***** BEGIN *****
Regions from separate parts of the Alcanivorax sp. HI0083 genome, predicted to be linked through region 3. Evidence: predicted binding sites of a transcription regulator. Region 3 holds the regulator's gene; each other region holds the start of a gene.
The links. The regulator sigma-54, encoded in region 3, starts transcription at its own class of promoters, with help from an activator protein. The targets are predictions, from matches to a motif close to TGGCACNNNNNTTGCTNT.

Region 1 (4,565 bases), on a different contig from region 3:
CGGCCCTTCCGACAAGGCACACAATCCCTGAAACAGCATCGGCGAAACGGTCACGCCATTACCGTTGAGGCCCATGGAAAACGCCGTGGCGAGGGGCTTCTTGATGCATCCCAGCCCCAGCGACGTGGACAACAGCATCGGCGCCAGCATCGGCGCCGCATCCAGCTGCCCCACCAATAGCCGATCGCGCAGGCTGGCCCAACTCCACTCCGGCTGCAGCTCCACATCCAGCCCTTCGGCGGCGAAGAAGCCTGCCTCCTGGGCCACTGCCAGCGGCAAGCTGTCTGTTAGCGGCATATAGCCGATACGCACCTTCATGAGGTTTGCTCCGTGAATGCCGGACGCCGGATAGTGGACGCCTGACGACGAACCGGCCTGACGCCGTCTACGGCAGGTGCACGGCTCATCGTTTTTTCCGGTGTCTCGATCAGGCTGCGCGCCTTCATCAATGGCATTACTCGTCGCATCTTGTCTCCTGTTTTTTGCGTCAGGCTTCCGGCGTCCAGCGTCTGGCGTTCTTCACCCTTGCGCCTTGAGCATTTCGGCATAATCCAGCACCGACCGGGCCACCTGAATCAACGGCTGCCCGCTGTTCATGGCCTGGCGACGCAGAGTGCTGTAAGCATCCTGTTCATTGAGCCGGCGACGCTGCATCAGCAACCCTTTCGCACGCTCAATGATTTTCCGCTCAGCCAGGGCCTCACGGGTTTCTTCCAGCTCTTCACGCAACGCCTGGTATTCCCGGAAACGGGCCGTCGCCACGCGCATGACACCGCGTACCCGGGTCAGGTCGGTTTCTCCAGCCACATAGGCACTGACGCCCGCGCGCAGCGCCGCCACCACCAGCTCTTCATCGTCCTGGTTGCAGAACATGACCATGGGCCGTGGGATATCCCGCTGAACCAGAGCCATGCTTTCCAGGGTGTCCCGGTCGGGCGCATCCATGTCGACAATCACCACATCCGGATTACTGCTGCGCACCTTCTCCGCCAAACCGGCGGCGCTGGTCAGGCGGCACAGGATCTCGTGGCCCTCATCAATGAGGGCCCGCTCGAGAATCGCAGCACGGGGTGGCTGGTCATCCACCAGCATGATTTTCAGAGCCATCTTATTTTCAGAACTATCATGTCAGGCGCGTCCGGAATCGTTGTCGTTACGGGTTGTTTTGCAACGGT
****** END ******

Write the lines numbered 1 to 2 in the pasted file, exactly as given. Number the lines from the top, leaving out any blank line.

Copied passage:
Regions from separate parts of the Alcanivorax sp. HI0083 genome, predicted to be linked through region 3. Evidence: predicted binding sites of a transcription regulator. Region 3 holds the regulator's gene; each other region holds the start of a gene.
The links. The regulator sigma-54, encoded in region 3, starts transcription at its own class of promoters, with help from an activator protein. The targets are predictions, from matches to a motif close to TGGCACNNNNNTTGCTNT.